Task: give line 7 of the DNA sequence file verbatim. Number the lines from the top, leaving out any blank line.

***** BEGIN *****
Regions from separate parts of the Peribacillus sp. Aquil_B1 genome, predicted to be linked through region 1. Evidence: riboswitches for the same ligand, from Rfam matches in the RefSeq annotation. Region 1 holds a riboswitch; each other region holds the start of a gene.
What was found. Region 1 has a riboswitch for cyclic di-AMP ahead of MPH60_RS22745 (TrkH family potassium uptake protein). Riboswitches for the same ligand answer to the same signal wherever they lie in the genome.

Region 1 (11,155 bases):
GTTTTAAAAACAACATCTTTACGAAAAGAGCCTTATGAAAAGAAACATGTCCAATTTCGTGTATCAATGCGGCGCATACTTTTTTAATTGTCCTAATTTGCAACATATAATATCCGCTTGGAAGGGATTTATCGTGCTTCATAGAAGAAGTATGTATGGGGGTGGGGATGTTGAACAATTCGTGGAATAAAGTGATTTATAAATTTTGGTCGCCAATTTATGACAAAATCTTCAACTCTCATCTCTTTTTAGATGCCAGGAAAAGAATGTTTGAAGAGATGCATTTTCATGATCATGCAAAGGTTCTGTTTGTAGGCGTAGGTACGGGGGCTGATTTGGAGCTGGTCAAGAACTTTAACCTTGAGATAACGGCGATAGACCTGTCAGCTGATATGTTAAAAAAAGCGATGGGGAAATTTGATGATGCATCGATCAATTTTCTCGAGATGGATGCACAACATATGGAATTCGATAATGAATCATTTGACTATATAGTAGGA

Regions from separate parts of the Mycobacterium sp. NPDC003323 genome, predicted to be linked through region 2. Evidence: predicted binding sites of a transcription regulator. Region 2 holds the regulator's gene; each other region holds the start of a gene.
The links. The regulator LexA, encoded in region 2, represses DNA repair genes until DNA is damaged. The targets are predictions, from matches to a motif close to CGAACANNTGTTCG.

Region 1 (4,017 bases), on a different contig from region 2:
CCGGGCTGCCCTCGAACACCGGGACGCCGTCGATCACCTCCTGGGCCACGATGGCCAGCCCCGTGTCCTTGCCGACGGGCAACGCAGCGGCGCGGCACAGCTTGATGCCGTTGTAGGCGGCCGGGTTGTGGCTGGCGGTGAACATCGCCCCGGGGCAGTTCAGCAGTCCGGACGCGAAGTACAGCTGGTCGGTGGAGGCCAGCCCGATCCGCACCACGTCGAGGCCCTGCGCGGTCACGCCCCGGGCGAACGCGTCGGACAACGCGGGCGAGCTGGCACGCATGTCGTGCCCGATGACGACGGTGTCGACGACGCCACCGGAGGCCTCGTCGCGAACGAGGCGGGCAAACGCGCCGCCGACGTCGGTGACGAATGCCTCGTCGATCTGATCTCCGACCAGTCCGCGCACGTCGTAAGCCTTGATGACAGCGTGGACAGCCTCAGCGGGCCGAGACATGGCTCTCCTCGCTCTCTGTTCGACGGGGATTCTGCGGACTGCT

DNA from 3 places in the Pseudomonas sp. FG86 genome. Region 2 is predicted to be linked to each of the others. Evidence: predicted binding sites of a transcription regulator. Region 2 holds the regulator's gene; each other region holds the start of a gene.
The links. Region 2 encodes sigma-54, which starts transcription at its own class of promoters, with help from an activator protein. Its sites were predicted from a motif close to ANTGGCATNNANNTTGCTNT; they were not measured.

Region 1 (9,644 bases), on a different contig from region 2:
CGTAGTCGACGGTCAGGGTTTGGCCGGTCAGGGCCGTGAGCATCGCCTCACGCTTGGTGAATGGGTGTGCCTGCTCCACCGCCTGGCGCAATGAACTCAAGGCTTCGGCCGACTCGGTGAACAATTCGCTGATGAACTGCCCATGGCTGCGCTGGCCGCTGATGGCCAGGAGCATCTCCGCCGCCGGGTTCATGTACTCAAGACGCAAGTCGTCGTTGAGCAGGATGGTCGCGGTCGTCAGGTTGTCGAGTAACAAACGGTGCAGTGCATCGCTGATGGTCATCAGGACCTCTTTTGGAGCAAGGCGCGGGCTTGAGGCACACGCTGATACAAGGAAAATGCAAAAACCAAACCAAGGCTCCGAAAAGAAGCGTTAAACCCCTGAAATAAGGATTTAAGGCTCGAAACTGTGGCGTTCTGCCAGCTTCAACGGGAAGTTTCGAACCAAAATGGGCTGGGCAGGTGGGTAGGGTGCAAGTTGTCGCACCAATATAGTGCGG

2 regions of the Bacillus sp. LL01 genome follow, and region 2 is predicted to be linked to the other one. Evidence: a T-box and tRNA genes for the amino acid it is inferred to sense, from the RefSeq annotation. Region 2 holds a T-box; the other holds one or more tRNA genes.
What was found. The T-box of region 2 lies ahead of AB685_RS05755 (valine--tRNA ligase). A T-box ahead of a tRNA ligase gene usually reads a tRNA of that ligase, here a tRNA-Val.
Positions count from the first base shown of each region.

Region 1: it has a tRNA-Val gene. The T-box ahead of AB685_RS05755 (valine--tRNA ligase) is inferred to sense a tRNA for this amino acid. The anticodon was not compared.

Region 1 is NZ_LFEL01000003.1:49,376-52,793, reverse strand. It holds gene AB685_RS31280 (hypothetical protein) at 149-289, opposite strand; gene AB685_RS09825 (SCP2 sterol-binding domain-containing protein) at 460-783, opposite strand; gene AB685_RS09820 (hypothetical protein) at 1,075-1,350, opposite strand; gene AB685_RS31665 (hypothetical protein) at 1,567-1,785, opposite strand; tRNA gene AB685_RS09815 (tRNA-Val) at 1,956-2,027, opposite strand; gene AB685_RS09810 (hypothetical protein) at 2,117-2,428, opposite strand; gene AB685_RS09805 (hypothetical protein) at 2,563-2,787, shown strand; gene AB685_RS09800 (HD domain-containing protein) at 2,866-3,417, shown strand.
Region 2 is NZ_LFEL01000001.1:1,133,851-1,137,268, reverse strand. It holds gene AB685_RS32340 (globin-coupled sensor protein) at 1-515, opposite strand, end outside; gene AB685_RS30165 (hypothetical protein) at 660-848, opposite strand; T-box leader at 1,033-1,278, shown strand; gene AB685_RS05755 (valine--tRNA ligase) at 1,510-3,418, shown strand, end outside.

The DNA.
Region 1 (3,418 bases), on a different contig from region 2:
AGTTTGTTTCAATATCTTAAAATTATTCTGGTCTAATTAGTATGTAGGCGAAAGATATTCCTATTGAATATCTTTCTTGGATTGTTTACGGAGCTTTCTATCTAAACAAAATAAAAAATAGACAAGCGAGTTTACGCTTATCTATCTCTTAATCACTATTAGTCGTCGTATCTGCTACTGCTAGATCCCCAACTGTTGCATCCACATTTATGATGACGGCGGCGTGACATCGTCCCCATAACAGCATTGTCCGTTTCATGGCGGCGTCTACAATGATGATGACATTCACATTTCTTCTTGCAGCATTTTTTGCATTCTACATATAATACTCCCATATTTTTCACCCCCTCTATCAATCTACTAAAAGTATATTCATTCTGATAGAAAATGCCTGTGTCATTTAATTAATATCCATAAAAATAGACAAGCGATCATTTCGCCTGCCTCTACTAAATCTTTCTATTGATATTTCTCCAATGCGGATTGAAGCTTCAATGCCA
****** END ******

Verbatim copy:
Region 1 (4,017 bases), on a different contig from region 2: